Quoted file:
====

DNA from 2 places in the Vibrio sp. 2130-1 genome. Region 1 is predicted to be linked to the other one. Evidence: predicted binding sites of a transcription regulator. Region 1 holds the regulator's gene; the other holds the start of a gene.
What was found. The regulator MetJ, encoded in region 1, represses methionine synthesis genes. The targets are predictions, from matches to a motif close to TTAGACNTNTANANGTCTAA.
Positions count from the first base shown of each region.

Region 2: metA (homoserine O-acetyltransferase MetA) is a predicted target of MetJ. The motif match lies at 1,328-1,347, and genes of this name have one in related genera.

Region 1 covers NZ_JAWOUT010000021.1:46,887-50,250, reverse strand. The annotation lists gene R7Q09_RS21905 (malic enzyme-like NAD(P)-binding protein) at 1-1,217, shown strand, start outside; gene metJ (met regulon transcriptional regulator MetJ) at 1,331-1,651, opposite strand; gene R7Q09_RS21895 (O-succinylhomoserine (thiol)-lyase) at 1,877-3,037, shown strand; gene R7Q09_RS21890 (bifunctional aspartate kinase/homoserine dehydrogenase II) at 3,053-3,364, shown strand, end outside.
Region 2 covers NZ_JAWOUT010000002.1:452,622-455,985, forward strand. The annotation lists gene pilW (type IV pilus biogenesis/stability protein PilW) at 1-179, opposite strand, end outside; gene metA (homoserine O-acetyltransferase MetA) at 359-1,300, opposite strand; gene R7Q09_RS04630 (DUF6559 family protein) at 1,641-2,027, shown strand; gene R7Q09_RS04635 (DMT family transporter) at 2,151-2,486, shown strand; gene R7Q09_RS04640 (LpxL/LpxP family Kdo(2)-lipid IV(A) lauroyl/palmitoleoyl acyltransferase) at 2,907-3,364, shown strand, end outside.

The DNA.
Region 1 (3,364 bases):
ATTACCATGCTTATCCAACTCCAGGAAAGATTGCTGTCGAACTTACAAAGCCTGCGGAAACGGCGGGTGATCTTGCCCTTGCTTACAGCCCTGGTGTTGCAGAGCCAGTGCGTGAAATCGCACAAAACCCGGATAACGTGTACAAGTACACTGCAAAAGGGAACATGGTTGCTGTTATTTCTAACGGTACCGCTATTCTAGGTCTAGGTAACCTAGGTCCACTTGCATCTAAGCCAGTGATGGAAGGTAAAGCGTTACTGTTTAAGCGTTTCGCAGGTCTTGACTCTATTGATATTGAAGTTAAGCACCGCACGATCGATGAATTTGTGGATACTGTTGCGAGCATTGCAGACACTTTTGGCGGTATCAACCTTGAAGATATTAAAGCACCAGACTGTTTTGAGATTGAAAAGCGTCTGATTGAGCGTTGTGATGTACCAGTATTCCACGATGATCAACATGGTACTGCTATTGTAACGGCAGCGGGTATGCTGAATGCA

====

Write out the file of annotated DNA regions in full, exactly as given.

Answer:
DNA from 2 places in the Vibrio sp. 2130-1 genome. Region 1 is predicted to be linked to the other one. Evidence: predicted binding sites of a transcription regulator. Region 1 holds the regulator's gene; the other holds the start of a gene.
What was found. The regulator MetJ, encoded in region 1, represses methionine synthesis genes. The targets are predictions, from matches to a motif close to TTAGACNTNTANANGTCTAA.
Positions count from the first base shown of each region.

Region 2: metA (homoserine O-acetyltransferase MetA) is a predicted target of MetJ. The motif match lies at 1,328-1,347, and genes of this name have one in related genera.

Region 1 covers NZ_JAWOUT010000021.1:46,887-50,250, reverse strand. The annotation lists gene R7Q09_RS21905 (malic enzyme-like NAD(P)-binding protein) at 1-1,217, shown strand, start outside; gene metJ (met regulon transcriptional regulator MetJ) at 1,331-1,651, opposite strand; gene R7Q09_RS21895 (O-succinylhomoserine (thiol)-lyase) at 1,877-3,037, shown strand; gene R7Q09_RS21890 (bifunctional aspartate kinase/homoserine dehydrogenase II) at 3,053-3,364, shown strand, end outside.
Region 2 covers NZ_JAWOUT010000002.1:452,622-455,985, forward strand. The annotation lists gene pilW (type IV pilus biogenesis/stability protein PilW) at 1-179, opposite strand, end outside; gene metA (homoserine O-acetyltransferase MetA) at 359-1,300, opposite strand; gene R7Q09_RS04630 (DUF6559 family protein) at 1,641-2,027, shown strand; gene R7Q09_RS04635 (DMT family transporter) at 2,151-2,486, shown strand; gene R7Q09_RS04640 (LpxL/LpxP family Kdo(2)-lipid IV(A) lauroyl/palmitoleoyl acyltransferase) at 2,907-3,364, shown strand, end outside.

The DNA.
Region 1 (3,364 bases):
ATTACCATGCTTATCCAACTCCAGGAAAGATTGCTGTCGAACTTACAAAGCCTGCGGAAACGGCGGGTGATCTTGCCCTTGCTTACAGCCCTGGTGTTGCAGAGCCAGTGCGTGAAATCGCACAAAACCCGGATAACGTGTACAAGTACACTGCAAAAGGGAACATGGTTGCTGTTATTTCTAACGGTACCGCTATTCTAGGTCTAGGTAACCTAGGTCCACTTGCATCTAAGCCAGTGATGGAAGGTAAAGCGTTACTGTTTAAGCGTTTCGCAGGTCTTGACTCTATTGATATTGAAGTTAAGCACCGCACGATCGATGAATTTGTGGATACTGTTGCGAGCATTGCAGACACTTTTGGCGGTATCAACCTTGAAGATATTAAAGCACCAGACTGTTTTGAGATTGAAAAGCGTCTGATTGAGCGTTGTGATGTACCAGTATTCCACGATGATCAACATGGTACTGCTATTGTAACGGCAGCGGGTATGCTGAATGCA